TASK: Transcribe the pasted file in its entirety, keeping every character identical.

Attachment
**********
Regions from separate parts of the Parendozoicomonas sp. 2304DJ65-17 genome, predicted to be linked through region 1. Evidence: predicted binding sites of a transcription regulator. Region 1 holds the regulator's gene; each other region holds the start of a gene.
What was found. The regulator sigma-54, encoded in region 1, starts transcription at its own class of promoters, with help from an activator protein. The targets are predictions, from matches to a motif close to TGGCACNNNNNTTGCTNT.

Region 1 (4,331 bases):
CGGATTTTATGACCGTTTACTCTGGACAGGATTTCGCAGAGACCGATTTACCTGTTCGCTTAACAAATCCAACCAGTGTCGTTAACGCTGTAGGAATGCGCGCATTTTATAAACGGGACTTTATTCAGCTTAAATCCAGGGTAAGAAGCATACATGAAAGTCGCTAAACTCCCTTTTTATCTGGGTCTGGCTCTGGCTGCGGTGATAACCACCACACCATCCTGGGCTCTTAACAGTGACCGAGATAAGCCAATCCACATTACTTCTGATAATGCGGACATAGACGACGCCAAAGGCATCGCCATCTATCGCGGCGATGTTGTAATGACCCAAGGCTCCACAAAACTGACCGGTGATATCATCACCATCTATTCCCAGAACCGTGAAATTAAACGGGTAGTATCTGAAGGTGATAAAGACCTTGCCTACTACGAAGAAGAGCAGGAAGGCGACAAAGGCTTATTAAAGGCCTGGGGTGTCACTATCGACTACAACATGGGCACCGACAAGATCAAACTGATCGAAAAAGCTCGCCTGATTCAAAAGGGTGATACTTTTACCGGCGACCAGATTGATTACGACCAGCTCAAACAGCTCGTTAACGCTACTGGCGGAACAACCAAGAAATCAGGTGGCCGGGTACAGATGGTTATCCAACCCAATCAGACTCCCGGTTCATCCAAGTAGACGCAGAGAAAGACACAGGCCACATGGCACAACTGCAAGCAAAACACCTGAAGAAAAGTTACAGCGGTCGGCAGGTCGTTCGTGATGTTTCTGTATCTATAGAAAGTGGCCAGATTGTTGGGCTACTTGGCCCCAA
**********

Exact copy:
Regions from separate parts of the Parendozoicomonas sp. 2304DJ65-17 genome, predicted to be linked through region 1. Evidence: predicted binding sites of a transcription regulator. Region 1 holds the regulator's gene; each other region holds the start of a gene.
What was found. The regulator sigma-54, encoded in region 1, starts transcription at its own class of promoters, with help from an activator protein. The targets are predictions, from matches to a motif close to TGGCACNNNNNTTGCTNT.

Region 1 (4,331 bases):
CGGATTTTATGACCGTTTACTCTGGACAGGATTTCGCAGAGACCGATTTACCTGTTCGCTTAACAAATCCAACCAGTGTCGTTAACGCTGTAGGAATGCGCGCATTTTATAAACGGGACTTTATTCAGCTTAAATCCAGGGTAAGAAGCATACATGAAAGTCGCTAAACTCCCTTTTTATCTGGGTCTGGCTCTGGCTGCGGTGATAACCACCACACCATCCTGGGCTCTTAACAGTGACCGAGATAAGCCAATCCACATTACTTCTGATAATGCGGACATAGACGACGCCAAAGGCATCGCCATCTATCGCGGCGATGTTGTAATGACCCAAGGCTCCACAAAACTGACCGGTGATATCATCACCATCTATTCCCAGAACCGTGAAATTAAACGGGTAGTATCTGAAGGTGATAAAGACCTTGCCTACTACGAAGAAGAGCAGGAAGGCGACAAAGGCTTATTAAAGGCCTGGGGTGTCACTATCGACTACAACATGGGCACCGACAAGATCAAACTGATCGAAAAAGCTCGCCTGATTCAAAAGGGTGATACTTTTACCGGCGACCAGATTGATTACGACCAGCTCAAACAGCTCGTTAACGCTACTGGCGGAACAACCAAGAAATCAGGTGGCCGGGTACAGATGGTTATCCAACCCAATCAGACTCCCGGTTCATCCAAGTAGACGCAGAGAAAGACACAGGCCACATGGCACAACTGCAAGCAAAACACCTGAAGAAAAGTTACAGCGGTCGGCAGGTCGTTCGTGATGTTTCTGTATCTATAGAAAGTGGCCAGATTGTTGGGCTACTTGGCCCCAA